In documents provided to the state’s investigation, two Belmont custodial workers that sprayed the chemicals for several months reported trouble breathing, headaches, vision problems and fatigue.

The NBC10 Investigators learned the Department of Labor Standards (DLS) launched an investigation after getting a complaint from the union representing those two custodians. A letter from the union claimed the town had "willful and blatant disregard for the safety and wellbeing of the workers."

In the inspection report, the custodians told inspectors they initially used a Clorox Total 360 electrostatic sprayer system. According to the report, when they ran out of the Clorox product in just two days, the workers claimed supervisors directed them to "tamper with the non-refillable containers" and add a new disinfectant chemical. 

Despite expressing their concerns about safety, the workers claimed they were told to "be quiet and not say anything,"according to the letter sent to DLS.

"It sounds like what they were doing is prying off the top and applying their own chemistry," said Dr. Jason Marshall, the lab director for the Toxic Use Reduction Institute at UMass Lowell.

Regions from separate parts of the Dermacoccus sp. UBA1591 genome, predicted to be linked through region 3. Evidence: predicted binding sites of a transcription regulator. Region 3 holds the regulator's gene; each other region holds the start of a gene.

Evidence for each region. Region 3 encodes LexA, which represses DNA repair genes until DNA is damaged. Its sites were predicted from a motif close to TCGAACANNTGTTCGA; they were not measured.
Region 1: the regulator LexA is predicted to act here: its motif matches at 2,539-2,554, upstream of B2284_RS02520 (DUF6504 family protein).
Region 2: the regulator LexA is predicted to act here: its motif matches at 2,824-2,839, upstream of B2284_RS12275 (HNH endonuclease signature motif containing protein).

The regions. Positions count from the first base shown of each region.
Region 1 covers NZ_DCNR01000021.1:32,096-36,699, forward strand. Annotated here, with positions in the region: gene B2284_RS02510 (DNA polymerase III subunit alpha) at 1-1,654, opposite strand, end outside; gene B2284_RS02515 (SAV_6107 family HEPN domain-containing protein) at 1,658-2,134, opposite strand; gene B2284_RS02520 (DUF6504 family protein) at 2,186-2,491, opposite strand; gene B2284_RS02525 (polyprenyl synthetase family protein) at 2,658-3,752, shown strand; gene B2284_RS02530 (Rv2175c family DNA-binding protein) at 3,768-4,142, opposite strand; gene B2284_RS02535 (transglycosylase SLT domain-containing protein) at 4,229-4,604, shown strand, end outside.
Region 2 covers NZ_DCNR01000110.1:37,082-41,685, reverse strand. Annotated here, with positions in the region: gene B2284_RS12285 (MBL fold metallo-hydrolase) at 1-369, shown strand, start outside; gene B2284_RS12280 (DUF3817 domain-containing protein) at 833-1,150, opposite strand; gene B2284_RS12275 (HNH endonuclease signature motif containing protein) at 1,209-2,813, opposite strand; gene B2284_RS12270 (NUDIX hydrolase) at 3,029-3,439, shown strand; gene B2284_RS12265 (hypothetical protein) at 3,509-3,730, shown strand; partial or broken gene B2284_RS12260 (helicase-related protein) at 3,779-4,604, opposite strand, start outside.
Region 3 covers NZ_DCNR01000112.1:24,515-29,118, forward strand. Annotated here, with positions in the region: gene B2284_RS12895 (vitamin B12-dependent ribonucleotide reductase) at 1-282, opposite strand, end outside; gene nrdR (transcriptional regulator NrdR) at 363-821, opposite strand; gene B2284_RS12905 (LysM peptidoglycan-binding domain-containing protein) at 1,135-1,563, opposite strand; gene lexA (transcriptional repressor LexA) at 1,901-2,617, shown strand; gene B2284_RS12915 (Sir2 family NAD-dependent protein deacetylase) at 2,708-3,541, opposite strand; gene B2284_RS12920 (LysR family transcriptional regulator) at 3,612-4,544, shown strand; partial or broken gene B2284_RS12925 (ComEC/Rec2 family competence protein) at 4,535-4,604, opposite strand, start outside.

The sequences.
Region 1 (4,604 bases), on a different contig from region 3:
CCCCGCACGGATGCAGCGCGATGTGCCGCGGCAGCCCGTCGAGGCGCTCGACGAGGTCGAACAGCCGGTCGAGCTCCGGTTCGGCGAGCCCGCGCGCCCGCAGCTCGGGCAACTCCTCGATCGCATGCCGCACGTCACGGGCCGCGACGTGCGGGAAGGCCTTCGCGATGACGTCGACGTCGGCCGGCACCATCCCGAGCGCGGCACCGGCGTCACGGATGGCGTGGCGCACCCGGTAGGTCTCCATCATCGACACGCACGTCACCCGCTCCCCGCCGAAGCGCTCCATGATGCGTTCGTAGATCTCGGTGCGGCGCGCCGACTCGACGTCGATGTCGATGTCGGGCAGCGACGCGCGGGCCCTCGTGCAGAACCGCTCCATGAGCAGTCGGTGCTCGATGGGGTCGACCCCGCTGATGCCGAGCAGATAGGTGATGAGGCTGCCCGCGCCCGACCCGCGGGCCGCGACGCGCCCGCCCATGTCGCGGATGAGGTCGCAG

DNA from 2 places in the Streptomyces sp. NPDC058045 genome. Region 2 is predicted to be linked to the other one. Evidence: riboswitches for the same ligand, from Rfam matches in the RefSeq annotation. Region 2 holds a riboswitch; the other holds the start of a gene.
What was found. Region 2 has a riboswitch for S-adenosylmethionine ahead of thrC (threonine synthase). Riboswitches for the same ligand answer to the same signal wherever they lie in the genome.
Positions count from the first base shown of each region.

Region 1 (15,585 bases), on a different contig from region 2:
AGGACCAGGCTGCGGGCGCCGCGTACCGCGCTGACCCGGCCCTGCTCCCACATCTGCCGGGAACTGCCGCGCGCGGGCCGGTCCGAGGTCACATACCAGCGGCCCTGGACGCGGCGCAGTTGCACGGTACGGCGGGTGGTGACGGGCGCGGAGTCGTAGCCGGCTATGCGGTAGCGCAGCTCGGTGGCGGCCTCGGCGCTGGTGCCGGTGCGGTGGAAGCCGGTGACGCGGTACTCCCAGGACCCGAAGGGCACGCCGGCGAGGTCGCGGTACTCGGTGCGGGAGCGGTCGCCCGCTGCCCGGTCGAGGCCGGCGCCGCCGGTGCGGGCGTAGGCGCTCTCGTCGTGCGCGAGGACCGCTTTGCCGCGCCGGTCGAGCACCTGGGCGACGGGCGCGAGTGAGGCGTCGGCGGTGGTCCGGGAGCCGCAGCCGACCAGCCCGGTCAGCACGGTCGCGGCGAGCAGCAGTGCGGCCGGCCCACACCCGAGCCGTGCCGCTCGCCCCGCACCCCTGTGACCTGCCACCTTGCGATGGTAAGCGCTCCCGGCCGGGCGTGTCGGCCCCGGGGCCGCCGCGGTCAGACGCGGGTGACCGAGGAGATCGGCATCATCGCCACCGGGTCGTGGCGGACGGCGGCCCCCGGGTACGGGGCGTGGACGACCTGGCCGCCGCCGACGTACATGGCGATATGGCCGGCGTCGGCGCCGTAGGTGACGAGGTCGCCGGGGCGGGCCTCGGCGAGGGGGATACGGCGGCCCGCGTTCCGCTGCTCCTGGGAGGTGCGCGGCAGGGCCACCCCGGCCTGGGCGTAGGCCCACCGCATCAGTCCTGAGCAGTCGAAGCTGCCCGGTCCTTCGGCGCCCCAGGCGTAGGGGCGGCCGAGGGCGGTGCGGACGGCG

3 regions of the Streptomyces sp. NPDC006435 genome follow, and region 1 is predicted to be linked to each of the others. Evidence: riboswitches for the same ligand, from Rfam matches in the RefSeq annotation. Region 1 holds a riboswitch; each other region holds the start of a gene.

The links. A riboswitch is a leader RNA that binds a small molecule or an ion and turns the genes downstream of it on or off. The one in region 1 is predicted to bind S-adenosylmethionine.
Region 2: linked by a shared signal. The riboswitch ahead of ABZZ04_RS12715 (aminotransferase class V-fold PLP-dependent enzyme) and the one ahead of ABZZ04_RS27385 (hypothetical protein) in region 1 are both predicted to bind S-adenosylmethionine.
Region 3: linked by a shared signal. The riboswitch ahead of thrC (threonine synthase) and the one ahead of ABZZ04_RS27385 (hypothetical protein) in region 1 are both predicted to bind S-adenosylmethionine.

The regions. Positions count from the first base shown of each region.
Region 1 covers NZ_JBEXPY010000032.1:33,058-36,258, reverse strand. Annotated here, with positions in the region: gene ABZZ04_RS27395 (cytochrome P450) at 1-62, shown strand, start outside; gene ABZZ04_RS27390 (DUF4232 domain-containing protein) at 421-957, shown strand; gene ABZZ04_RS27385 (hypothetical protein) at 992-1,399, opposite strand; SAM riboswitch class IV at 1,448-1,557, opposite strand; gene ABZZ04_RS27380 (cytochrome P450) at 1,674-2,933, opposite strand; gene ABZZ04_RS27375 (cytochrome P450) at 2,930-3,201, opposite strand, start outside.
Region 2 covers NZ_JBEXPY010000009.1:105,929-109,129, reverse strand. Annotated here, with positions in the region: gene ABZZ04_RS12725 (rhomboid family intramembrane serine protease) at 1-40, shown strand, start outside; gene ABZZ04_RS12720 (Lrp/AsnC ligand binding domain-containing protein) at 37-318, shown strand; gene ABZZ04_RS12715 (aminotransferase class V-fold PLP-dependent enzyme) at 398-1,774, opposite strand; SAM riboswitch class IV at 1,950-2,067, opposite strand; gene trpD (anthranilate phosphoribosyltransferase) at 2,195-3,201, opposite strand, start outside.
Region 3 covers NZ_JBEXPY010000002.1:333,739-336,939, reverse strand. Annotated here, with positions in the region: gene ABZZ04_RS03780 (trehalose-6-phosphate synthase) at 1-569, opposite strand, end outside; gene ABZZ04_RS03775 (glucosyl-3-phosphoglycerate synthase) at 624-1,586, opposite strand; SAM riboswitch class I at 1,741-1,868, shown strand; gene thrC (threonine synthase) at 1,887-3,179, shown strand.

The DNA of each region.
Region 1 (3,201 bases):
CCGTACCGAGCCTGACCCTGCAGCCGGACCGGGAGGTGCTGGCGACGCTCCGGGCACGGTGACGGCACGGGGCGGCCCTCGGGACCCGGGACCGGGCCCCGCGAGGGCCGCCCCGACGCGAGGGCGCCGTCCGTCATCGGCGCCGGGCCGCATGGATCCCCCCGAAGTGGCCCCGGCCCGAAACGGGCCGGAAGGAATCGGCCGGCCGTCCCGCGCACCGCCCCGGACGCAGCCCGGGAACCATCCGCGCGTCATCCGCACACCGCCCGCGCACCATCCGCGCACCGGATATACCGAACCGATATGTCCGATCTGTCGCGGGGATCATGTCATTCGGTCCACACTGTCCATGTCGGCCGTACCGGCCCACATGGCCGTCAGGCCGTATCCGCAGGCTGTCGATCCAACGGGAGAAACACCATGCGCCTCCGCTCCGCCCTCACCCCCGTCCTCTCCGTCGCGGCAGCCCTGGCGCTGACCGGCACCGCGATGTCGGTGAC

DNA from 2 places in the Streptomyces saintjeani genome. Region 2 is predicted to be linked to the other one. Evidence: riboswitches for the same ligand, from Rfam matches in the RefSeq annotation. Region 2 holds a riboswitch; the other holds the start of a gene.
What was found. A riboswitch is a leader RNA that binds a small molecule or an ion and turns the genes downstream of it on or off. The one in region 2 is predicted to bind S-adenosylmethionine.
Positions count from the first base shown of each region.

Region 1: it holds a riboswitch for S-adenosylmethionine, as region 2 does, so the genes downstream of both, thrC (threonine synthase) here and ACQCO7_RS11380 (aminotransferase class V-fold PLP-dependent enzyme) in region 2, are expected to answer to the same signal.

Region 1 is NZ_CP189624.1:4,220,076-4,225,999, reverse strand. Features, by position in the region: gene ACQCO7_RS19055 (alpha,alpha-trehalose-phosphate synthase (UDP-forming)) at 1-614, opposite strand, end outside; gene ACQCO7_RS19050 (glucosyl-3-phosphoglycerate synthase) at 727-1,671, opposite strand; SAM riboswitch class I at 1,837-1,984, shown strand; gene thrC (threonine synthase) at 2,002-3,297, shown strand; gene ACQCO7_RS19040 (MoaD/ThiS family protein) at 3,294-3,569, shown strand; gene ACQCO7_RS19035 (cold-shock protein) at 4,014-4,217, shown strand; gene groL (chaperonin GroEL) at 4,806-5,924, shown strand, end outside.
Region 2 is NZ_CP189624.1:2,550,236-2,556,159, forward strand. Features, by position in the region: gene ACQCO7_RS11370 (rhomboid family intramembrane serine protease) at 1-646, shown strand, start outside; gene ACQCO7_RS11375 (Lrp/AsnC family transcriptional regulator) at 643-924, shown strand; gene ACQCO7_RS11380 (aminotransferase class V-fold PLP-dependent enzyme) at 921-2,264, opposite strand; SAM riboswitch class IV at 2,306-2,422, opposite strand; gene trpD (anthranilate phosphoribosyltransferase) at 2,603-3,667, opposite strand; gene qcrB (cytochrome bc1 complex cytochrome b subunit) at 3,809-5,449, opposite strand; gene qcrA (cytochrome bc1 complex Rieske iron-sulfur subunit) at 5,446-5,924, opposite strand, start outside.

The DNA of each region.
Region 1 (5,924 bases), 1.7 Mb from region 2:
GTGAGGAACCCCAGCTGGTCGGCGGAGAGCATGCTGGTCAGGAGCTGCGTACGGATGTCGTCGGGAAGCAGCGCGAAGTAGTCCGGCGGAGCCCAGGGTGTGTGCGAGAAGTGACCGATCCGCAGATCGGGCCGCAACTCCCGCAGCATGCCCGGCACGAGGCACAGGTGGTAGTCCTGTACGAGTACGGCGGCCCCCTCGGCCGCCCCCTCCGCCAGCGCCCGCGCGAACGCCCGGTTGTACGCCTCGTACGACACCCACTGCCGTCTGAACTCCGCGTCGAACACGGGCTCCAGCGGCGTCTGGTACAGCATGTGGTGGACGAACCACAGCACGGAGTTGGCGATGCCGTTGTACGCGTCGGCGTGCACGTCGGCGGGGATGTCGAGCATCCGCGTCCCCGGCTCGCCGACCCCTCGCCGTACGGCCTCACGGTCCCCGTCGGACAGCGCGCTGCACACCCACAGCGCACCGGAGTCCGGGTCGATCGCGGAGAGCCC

Marshall reviewed the inspection report from DLS and provided his analysis. 

"The problem I noticed was that the alternative one they switched to was supposed to be diluted," said Marshall, "If they took it as the concentrate, it was not supposed to be something used in the electrostatic sprayer."

Instead, Marshall said the second disinfectant should be used with a mop and bucket or a hand-sprayer that’s wiped on the surface, not a mist of chemicals that hangs in the air.

"If you read the safety data sheet, it does say right on there that it can cause asthma and respiratory issues. It’s also very highly irritating to the skin and eyes," said Marshall.

According to Belmont's town administrator, Patrice Garvin, the town worked closely with DLS to complete and implement 10 corrective actions earlier this year. The required items all focused on training of safe handling of hazardous chemicals and proper protective equipment.

DLS closed the case after Belmont made the required safety corrections and did not issue any fines, according to an agency spokesperson.

Meanwhile, Garvin told NBC10 Boston the managers who oversaw the spraying left on their own terms to pursue other opportunities and no longer work in Belmont.

Kinch feels like there should have been more transparency with town employees about what happened. 

After the seizure, she said doctors diagnosed her with epilepsy and said the health condition was not attributed to her pregnancy.

After finding out about the DLS investigation, Kinch said she asked her neurologist if her seizure could have been a result of the spraying.

"He said, 'Absolutely, but there's nothing you can do about it now. You've been exposed,'" Kinch said.

Because of job complications with the seizure, Kinch told us she resigned from the force last spring. 

"I love being a firefighter. It’s literally the greatest job in the world," said Kinch, growing emotional. "It’s my dream job. How do you walk away from that?"